Positive Behavior Interventions and Supports (PBIS) is an approach to supporting students to be successful in schools. PBIS was developed from research in the fields of behavior theory and effective instruction. PBIS supports all students through intervention ranging from a school-wide system to a system for developing individualized plans for specific students. School-wide PBIS focuses on the development and implementation of pro-active procedures and expectations, practices to prevent problem behavior for all students, and improvement of school climate. These procedures and practices are based on our 3 Epiphany School Values of Respect, Responsibility, Wisdom.
Having a few simple, positively stated values facilitates the teaching of behavioral expectations across school settings because students will be learning through the same language. By focusing on 3 simple values it is easier for students to remember and for staff to use of a common language. Positively stated expectations are important because research has shown that recognizing students for following the expectations is even more important than catching them breaking the rules. With the values selected, Epiphany staff believes that we can then teach all specific behavioral expectations across all school setting according to these values, for example: Putting away your equipment at recess is an example of Being Responsible because someone could trip on it and get hurt. Saying, “Thank you” to a classmate when they hold a door open for you is an example of Being Respectful. Offering positive feedback to a fellow student is an example of Being Wise.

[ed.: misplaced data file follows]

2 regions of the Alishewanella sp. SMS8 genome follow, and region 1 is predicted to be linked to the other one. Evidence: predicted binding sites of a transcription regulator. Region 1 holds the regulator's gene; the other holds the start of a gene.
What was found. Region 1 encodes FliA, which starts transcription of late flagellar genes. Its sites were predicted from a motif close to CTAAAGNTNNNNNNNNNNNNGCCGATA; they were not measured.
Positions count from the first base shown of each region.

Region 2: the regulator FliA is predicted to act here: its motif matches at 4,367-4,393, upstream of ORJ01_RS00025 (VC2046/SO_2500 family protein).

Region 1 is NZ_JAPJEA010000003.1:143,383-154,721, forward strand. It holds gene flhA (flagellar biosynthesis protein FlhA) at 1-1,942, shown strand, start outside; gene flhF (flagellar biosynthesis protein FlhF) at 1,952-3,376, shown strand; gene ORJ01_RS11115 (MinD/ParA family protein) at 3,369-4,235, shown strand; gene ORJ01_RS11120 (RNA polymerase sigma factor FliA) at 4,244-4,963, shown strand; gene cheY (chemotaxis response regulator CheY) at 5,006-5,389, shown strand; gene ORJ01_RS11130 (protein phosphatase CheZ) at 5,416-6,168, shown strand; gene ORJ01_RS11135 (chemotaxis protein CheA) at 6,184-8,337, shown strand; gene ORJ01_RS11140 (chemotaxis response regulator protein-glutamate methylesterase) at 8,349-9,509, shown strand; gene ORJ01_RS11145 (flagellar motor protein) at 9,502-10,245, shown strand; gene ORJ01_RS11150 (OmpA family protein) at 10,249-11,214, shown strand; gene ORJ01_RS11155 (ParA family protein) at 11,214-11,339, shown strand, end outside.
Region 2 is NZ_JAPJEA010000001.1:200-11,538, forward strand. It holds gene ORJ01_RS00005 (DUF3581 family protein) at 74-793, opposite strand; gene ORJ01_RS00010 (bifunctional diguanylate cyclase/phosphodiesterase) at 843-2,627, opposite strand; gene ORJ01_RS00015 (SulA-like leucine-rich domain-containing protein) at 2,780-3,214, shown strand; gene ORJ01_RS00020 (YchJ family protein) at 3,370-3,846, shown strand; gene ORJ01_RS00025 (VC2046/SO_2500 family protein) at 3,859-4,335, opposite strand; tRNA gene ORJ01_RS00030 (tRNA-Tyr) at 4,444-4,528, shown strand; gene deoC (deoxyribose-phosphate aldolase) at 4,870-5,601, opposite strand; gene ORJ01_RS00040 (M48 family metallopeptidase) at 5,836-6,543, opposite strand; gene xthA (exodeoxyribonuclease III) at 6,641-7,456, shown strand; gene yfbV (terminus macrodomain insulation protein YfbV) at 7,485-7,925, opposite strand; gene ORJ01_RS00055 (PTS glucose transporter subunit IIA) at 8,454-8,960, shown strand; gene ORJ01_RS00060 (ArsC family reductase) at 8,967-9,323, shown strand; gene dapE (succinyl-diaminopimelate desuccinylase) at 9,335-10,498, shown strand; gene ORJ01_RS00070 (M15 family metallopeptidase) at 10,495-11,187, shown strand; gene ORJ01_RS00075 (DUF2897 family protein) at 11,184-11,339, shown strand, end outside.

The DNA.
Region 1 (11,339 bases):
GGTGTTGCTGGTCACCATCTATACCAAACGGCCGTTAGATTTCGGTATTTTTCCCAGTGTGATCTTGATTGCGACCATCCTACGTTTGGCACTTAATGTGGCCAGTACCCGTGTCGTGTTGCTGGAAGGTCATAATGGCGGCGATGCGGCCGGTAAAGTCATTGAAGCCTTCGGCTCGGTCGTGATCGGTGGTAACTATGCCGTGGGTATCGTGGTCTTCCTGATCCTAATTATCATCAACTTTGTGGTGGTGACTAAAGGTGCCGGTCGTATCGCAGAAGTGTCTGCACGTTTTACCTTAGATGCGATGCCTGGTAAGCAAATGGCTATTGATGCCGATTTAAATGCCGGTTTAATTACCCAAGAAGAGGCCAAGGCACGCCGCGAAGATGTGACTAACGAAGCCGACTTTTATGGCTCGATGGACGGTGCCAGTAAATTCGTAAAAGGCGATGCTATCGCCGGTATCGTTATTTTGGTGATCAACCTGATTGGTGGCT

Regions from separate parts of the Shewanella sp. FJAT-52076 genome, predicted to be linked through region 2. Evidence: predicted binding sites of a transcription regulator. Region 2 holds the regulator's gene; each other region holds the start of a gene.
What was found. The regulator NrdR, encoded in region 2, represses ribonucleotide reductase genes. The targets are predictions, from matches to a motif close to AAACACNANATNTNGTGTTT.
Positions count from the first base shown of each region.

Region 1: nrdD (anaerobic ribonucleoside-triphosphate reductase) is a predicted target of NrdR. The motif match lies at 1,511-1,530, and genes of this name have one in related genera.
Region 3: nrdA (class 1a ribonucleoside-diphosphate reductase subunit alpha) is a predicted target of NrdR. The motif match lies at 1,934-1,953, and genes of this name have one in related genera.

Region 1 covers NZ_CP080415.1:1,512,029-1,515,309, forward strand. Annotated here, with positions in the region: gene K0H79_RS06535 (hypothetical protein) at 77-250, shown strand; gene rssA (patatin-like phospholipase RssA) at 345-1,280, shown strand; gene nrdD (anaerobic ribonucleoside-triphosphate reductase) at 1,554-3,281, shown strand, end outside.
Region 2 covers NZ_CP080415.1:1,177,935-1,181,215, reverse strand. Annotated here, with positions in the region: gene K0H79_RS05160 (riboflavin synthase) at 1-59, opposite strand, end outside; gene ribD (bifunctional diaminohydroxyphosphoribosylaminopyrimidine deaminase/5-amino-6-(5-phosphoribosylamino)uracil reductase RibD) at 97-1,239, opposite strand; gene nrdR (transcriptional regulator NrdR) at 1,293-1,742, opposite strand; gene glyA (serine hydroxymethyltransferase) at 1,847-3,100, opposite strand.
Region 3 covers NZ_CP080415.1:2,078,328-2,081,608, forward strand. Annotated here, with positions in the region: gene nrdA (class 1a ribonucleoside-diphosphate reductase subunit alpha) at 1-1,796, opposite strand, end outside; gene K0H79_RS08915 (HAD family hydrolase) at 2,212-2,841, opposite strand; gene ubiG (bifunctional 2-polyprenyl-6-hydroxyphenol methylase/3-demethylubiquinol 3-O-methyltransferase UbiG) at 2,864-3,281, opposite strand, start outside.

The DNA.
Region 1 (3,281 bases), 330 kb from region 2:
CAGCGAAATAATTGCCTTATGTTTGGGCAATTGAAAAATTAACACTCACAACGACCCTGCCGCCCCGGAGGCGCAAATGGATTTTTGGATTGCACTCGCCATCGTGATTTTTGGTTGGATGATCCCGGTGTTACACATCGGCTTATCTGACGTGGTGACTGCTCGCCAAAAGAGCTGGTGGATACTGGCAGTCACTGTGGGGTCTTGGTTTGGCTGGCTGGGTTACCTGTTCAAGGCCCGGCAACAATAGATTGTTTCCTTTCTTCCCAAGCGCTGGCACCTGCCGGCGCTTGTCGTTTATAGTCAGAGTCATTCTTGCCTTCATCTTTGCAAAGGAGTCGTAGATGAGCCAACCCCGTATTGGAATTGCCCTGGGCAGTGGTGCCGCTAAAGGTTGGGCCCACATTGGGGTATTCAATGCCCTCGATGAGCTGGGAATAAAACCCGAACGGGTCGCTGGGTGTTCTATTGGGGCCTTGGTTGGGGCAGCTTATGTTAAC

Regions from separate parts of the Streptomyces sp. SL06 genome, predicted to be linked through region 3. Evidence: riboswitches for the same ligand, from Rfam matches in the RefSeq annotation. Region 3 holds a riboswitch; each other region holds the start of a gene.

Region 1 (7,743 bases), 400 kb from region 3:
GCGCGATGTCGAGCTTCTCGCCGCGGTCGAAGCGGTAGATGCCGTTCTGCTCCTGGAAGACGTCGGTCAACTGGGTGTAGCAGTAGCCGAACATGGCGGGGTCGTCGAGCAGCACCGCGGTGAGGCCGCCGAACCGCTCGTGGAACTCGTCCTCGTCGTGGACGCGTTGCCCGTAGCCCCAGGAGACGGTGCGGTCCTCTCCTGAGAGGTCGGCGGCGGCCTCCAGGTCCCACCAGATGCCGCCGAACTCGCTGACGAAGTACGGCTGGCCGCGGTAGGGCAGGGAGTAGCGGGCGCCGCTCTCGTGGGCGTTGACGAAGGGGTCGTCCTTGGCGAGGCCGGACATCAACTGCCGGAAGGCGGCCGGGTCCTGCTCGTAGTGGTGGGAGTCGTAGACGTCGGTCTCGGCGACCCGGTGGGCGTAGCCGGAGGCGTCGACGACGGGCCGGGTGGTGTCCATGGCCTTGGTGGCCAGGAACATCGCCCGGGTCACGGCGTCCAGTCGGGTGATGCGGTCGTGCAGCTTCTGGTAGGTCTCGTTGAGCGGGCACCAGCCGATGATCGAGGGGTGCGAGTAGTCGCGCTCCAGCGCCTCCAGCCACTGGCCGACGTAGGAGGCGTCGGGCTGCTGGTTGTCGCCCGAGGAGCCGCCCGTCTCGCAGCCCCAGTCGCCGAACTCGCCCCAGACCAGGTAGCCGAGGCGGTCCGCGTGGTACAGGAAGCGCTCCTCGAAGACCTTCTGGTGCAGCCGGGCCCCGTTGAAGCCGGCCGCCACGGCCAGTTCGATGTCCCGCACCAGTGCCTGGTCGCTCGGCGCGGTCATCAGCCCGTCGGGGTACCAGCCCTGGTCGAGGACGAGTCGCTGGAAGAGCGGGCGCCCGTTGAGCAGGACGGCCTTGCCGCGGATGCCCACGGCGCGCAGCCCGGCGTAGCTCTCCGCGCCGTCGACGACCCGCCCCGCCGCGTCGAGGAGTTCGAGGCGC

Restorative practices, which evolved from restorative justice, is a field study that has the potential to positively influence human behavior and strengthen civil society. Restorative practices allow for a shift in practice that results in a culture which is inclusive, builds fair process into decision-making practices, and facilitates students learning to address the impact of their actions through an approach that allows for true accountability, skill building, cooperation, and mutual understanding. At Epiphany Prep, we use restorative practices to build community school-wide and within each classroom, strengthen student/staff relationships, mediate student conflicts and address behavior.
The CHAMPS strategy is used to communicate behavioral expectations inside and outside of the classroom. It outlines what the teacher expects the classroom to look like, sound like, and feel like at any given moment as well as the expectations for students outside of the classroom such as using the restroom, walking in the hallway, cafeteria, playground, during assemblies, etc. The expectations look first to define what the appropriate behavior is, so students can not only be successful but understand why their what behavior is acceptable for each moment. Not only do the expectations define acceptable behavior for students, but they also help train the teacher of the importance of precision of language in avoiding escalating negative behaviors. Below, you can find the concepts being defined for students.
C = Conversation
H = Help/Heard
A = Activity
M = Movement
P = Participation
S = Success